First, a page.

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Time to Train

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Training your own gun dog can be challenging, but one that comes with great joy if done properly.

Story by Todd Mills and photos by Jeff Kurrus

Preparing a dog for hunting season can be a good way to keep yourself engaged during the long off-season, but it can also be time consuming.

With the overall shutdown we are experiencing due to COVID-19, it seems most of us have a lot more time on our hands. So now may be the perfect time to start getting your dog prepared for when game day hits in the fall or to help condition him or her to the rigors of hunting season. It may be a good time to purchase that new puppy you’ve been longing for.

Training your own gun dog can be challenging, frustrating and rewarding all at the same time. It takes commitment on your part to finish what you start. Whether it’s your first or your last dog, watching your dog make that first retrieve or flush that first bird is well worth the time you put into it. Training is also important because an out-of-control dog with little discipline can ruin any good hunt.
Here are a few tips that I’ve found helpful when training my own gun dogs.

Keep Them in Shape

Much like us, a dog who is on a properly structured routine will perform best. Taking your dog for a “walk” will not allow him to get in the kind of condition he needs to be in. Dogs need to be active at a high level to keep them running at top speed during the season. If you’re a runner, take them with you. If you have access to a field, then use that area for retrieves and distance marks. Also be cognizant of your dog’s calorie intake this time of year. For example, during the season I’ll feed my dogs a higher caloric, higher protein dog food. During the off-season, I’ll switch to feeding them maintenance food. Come hunting season, an overweight dog can face joint issues and eventually even more serious issues like heat stroke.

Developing a connection with your dog will allow you to use training techniques more effectively. Photo by Jeff Kurrus.

Back to the Basics

Much like in our daily lives, the first thing that will go is the “fundamentals” associated with a fine-tuned gun dog if they’re not being repeated. A backyard is the perfect place to reinforce the commands of sit, stay, heel and come. Younger dogs, particularly around the adolescent stage, love to break the rules when they can. Take 20 minutes a day to repeat these commands and be stern about your follow up. If you allow your dog to take an inch, they’ll take a mile. Ask your family to serve as distractions so you can see how they handle diversion. After all, you’ll have plenty of those in the field, the blind and the boat.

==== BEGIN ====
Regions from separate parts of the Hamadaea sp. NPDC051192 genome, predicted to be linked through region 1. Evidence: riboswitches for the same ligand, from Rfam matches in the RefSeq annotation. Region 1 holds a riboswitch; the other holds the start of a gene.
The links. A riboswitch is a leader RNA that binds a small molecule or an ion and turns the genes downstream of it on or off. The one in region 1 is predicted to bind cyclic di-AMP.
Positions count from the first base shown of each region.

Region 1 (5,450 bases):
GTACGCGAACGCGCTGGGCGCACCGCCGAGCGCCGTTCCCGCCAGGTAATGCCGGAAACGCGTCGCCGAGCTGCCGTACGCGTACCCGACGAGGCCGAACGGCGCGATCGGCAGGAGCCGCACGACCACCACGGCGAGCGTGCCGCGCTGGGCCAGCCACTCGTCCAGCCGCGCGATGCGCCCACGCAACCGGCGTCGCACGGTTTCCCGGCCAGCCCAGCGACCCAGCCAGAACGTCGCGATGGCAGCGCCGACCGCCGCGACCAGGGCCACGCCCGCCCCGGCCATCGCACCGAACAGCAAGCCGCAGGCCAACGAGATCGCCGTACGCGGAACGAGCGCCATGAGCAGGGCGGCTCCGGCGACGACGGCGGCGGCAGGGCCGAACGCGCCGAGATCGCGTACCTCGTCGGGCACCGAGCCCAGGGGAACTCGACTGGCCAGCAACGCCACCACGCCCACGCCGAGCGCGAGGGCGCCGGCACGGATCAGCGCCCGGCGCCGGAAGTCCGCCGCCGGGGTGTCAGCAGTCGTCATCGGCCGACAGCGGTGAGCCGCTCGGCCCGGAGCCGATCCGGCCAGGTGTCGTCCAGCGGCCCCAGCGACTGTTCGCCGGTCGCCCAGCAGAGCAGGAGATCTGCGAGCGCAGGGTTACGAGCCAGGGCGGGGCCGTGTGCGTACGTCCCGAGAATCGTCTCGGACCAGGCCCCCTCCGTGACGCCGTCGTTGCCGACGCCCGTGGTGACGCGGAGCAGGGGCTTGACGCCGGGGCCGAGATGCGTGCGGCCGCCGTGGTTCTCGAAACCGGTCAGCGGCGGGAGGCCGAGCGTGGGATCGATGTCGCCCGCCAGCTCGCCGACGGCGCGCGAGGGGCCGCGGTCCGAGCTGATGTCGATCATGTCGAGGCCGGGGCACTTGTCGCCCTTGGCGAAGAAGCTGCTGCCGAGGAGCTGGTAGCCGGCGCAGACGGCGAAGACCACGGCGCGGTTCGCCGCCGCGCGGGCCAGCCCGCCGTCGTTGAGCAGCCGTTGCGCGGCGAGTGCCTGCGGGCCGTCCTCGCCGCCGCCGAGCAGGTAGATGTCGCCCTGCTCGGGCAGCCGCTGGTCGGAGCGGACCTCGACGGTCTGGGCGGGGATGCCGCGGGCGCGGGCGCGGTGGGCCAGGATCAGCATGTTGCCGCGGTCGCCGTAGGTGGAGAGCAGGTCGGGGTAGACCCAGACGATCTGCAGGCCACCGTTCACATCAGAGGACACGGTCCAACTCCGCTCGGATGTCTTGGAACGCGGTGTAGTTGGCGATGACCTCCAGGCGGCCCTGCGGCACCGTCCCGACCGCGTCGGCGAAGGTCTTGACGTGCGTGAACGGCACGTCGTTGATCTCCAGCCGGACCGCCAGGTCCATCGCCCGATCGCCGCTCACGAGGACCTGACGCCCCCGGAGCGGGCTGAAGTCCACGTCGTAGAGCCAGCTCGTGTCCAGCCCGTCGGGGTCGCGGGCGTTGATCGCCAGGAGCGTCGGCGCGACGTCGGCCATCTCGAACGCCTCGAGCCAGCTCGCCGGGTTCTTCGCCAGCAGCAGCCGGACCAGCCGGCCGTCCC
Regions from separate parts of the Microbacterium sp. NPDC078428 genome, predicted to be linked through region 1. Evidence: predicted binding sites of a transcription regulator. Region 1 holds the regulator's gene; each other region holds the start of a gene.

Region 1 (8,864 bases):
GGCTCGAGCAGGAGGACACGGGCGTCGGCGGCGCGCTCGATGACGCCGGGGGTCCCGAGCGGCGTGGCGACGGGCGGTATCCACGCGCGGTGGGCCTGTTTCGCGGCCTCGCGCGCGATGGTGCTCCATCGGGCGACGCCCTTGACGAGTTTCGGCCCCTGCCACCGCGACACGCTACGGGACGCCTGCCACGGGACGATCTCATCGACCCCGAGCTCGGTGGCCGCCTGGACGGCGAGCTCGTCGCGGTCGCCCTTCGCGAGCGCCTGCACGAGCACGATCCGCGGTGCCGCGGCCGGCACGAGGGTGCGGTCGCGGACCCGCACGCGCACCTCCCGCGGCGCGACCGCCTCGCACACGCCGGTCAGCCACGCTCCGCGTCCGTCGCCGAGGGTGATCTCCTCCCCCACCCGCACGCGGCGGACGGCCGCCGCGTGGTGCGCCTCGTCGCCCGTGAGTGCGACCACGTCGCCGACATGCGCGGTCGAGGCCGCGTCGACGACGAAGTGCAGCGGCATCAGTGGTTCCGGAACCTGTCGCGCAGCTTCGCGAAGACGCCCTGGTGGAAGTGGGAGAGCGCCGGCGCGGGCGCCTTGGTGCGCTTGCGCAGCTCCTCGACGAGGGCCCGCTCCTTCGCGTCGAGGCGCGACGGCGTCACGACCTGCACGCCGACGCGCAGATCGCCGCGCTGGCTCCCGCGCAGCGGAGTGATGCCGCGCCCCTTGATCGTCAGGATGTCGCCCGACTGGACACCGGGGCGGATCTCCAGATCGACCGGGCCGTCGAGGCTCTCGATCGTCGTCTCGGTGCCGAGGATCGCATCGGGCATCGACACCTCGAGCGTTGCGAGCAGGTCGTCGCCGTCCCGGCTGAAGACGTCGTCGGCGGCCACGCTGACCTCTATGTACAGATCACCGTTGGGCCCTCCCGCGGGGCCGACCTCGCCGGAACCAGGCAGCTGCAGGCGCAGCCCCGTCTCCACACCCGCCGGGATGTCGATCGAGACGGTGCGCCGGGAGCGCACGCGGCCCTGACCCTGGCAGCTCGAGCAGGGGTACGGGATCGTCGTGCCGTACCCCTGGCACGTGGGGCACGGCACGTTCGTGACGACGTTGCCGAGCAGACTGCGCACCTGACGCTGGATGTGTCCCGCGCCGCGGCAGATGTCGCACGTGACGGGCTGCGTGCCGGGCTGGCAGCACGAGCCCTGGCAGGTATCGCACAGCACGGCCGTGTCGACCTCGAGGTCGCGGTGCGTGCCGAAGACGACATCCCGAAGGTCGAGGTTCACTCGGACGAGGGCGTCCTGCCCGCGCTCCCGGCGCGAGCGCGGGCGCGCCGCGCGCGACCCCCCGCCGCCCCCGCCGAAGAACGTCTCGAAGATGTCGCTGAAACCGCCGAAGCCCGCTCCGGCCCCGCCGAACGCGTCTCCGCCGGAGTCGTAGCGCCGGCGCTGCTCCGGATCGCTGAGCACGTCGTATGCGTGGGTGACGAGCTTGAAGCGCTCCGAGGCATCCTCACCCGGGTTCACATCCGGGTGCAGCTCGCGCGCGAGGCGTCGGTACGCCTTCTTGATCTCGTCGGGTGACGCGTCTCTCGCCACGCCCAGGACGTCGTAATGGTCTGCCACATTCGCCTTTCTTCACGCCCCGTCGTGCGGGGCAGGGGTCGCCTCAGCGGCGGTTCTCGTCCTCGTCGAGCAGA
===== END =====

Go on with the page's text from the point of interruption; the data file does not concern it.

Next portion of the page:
Research Dog Training Tips

Whether you’re new to the dog training world, or a seasoned veteran, you can never learn enough about training gun dogs. YouTube is a great resource to reference training techniques. Find a mentor whom you can bounce off ideas and troubleshoot. In this day of electronic media, you can find several sources that can guide you in the right direction. Understanding the dynamics of your dog and the personality they bring can be helpful in your training approach. One of my favorite resources for discovering this potential and troubleshooting is the book The Art of Raising a Puppy by the Monks of New Skete.

A steady dog is a crowd pleaser. Use this down time to instill confidence in your dog by reinforcing and repeating the basic commands. Photo by Jeff Kurrus.

Hunt Your Dog

Sounds like a overused cliché, but in the dog world, it’s fact. You’re going to experience many ups and downs in the training process. It’s a marathon not a sprint, so ongoing repetition with your dog is the key to being successful once hunting season starts. And don’t be “embarrassed” to hunt your dog with others, even if you think they might screw something up. All the training in the world is no good if you don’t put live birds in front of your pup. Nothing replaces shooting birds over your dog. I’ve seen dogs with very average blood lines excel around other more “champion” blood lines purely because they have the most in-game experience. Stay committed to the process and take this time to not only improve your dog’s chances of being successful, but to also socialize them around others.

One of my favorite quotes comes from legendary waterfowler Nash Buckingham circa 1947:

“The best long-range shotgun load to have in one’s boat for mallards is a fine retriever.”
Well said, Nash.